China’s Scary Space Ambitions

Posted on January 23, 2010 

China’s Scary Space Ambitions

China’s Jan. 11 test of exoatmospheric missile interception is worth paying attention to—especially in Washington. It isn’t just an early step toward development of a missile-defense system; it’s also a signal of a radical change in the country’s stance on the militarization of space. The United States should take this as a wake-up call that in the long term, China intends to challenge its strategic superiority in aerospace.

The People’s Liberation Army publicly unveiled its new strategy as part of the Air Force’s 60th anniversary in November last year. It appears that this strategy was formulated in 2004, but the world did not learn about it until PLA Air Force Commander General Xu Qiliang summarized it as “effecting air and space integration, possessing capabilities for both offensive and defensive operations.”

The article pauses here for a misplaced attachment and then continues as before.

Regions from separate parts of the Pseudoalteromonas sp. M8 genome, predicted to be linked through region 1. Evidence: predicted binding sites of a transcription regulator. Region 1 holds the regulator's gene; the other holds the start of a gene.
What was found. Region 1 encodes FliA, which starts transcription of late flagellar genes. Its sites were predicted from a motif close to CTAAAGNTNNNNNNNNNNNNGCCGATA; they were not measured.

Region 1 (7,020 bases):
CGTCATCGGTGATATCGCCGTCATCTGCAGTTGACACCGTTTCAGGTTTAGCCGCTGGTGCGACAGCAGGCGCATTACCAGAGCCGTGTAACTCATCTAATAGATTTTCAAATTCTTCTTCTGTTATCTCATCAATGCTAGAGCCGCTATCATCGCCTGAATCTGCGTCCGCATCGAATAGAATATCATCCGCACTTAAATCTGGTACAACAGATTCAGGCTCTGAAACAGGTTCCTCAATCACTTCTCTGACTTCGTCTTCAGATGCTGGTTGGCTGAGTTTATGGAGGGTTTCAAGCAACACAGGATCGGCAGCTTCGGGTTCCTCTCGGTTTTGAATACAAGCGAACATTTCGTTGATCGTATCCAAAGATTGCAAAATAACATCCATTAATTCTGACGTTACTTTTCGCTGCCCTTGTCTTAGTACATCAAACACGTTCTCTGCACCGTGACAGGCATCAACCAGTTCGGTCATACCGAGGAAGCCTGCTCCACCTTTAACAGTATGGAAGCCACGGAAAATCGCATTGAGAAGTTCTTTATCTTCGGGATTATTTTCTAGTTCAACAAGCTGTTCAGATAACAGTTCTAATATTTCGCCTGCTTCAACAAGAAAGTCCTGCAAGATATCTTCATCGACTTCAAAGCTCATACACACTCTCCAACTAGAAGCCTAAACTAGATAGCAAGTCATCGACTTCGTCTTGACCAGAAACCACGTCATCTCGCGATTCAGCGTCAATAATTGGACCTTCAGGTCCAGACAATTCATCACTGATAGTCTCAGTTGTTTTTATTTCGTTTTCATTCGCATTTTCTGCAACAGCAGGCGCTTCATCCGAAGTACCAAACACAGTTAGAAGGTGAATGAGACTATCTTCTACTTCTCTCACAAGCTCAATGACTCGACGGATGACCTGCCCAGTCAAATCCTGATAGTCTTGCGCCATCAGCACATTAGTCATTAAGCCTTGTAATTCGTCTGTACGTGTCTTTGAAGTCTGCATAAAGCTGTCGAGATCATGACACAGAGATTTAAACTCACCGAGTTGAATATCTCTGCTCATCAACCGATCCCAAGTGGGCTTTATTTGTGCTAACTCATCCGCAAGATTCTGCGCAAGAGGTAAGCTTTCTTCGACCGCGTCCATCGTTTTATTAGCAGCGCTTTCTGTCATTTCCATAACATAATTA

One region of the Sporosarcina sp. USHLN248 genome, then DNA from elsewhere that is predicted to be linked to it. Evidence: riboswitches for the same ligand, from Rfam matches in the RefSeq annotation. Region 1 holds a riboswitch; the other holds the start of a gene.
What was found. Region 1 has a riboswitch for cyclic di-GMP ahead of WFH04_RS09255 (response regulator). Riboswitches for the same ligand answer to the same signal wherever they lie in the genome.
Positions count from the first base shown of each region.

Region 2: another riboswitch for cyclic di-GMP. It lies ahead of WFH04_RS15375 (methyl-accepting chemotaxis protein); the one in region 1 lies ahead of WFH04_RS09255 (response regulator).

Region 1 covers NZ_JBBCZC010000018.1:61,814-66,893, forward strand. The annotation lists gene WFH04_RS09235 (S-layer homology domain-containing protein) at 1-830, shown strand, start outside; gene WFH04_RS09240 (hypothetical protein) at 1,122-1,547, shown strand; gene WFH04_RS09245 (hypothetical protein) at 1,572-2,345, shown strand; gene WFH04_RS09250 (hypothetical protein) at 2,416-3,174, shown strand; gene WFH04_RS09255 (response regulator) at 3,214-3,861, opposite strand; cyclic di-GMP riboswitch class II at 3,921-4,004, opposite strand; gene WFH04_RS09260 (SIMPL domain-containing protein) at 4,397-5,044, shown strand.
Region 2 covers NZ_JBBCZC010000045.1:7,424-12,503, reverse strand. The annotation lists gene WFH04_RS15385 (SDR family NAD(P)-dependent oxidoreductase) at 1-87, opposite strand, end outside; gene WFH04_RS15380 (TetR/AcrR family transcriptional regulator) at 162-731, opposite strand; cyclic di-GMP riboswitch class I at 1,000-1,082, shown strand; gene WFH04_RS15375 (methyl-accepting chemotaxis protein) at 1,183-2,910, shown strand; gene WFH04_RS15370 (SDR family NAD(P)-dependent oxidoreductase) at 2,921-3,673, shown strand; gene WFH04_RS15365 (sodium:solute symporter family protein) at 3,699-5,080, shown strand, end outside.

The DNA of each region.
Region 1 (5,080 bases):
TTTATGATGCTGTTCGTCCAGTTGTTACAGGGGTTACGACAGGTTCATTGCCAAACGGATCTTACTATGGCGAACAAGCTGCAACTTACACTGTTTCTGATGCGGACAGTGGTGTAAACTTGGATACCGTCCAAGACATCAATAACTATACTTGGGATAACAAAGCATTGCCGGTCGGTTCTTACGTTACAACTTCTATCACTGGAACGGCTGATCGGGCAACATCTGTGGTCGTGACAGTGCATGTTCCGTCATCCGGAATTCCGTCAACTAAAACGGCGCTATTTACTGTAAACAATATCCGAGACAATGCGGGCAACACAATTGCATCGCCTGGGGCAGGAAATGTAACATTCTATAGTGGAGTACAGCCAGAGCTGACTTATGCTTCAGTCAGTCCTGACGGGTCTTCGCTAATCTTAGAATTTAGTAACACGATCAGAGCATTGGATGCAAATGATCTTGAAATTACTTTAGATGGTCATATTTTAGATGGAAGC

Meanwhile, Chinese diplomats continued to hew to the line set down in 1985 by the late leader Deng Xiaoping, when he told former U.S. President Richard Nixon that China “is against whoever goes in for development of outer space weapons.” China started an intensive diplomatic and propaganda campaign against American missile defense programs. Most recently Beijing added its vocal assistance to Vladimir Putin’s intimidation campaign, which succeeded in helping to convince current U.S. President Barack Obama to reverse his predecessor’s commitment to build ground-based defenses in Europe against Iran’s Chinese-aided nuclear missile threat.

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